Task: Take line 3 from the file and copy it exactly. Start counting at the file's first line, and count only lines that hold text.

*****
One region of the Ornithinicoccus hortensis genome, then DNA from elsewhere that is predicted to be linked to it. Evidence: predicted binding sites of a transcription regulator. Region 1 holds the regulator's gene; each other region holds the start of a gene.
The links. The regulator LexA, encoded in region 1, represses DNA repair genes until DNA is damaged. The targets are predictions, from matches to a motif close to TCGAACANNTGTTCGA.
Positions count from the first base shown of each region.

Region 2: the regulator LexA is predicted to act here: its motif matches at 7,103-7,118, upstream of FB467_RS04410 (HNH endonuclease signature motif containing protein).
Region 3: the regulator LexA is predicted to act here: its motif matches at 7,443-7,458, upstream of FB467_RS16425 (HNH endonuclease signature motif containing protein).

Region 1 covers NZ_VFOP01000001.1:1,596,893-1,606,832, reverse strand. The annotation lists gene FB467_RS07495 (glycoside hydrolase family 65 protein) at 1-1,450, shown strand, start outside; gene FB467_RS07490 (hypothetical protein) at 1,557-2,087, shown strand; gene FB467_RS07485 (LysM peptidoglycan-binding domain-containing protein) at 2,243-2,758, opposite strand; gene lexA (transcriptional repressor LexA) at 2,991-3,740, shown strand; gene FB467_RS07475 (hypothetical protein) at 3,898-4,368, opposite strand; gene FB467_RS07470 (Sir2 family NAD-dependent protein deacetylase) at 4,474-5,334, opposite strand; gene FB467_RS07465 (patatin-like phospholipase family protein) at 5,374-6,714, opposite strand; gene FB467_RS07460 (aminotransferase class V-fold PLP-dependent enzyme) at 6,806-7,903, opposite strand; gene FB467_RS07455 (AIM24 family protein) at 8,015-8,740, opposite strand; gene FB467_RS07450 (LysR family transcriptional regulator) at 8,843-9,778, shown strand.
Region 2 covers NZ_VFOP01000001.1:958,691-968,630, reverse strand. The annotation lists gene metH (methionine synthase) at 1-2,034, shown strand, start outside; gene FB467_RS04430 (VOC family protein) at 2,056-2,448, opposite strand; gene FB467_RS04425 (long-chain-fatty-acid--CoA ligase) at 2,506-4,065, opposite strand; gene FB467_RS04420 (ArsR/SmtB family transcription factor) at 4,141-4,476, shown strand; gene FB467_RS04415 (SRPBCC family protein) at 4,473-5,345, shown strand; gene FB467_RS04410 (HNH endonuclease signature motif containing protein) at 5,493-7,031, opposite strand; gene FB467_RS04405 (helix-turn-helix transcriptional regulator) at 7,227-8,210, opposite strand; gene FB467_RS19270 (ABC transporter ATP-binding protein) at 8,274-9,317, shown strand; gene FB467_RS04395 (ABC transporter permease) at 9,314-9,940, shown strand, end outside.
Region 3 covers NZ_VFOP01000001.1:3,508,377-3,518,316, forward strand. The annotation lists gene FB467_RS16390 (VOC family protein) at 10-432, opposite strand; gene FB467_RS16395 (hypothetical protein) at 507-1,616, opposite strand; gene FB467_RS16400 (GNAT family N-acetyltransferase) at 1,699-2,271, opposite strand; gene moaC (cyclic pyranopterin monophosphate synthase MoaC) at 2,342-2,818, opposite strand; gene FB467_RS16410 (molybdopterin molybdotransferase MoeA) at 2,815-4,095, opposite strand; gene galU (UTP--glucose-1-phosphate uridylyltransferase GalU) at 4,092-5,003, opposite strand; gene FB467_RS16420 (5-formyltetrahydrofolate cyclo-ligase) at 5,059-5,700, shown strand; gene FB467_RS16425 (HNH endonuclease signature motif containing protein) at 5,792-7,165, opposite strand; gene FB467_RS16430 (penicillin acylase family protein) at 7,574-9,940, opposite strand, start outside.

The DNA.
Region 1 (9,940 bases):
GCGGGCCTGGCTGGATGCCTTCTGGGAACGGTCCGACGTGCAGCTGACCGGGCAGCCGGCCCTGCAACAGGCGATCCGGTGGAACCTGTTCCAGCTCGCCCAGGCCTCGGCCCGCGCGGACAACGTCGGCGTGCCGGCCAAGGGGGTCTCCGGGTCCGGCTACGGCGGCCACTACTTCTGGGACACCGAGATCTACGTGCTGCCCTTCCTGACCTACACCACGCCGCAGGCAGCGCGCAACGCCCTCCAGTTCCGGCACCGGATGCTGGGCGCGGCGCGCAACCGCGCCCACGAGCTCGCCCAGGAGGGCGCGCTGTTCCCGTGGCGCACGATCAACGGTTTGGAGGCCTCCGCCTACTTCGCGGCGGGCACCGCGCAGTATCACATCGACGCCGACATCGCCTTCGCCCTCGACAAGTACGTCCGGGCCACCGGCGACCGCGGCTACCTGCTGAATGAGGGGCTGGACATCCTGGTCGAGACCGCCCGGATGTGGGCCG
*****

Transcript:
Positions count from the first base shown of each region.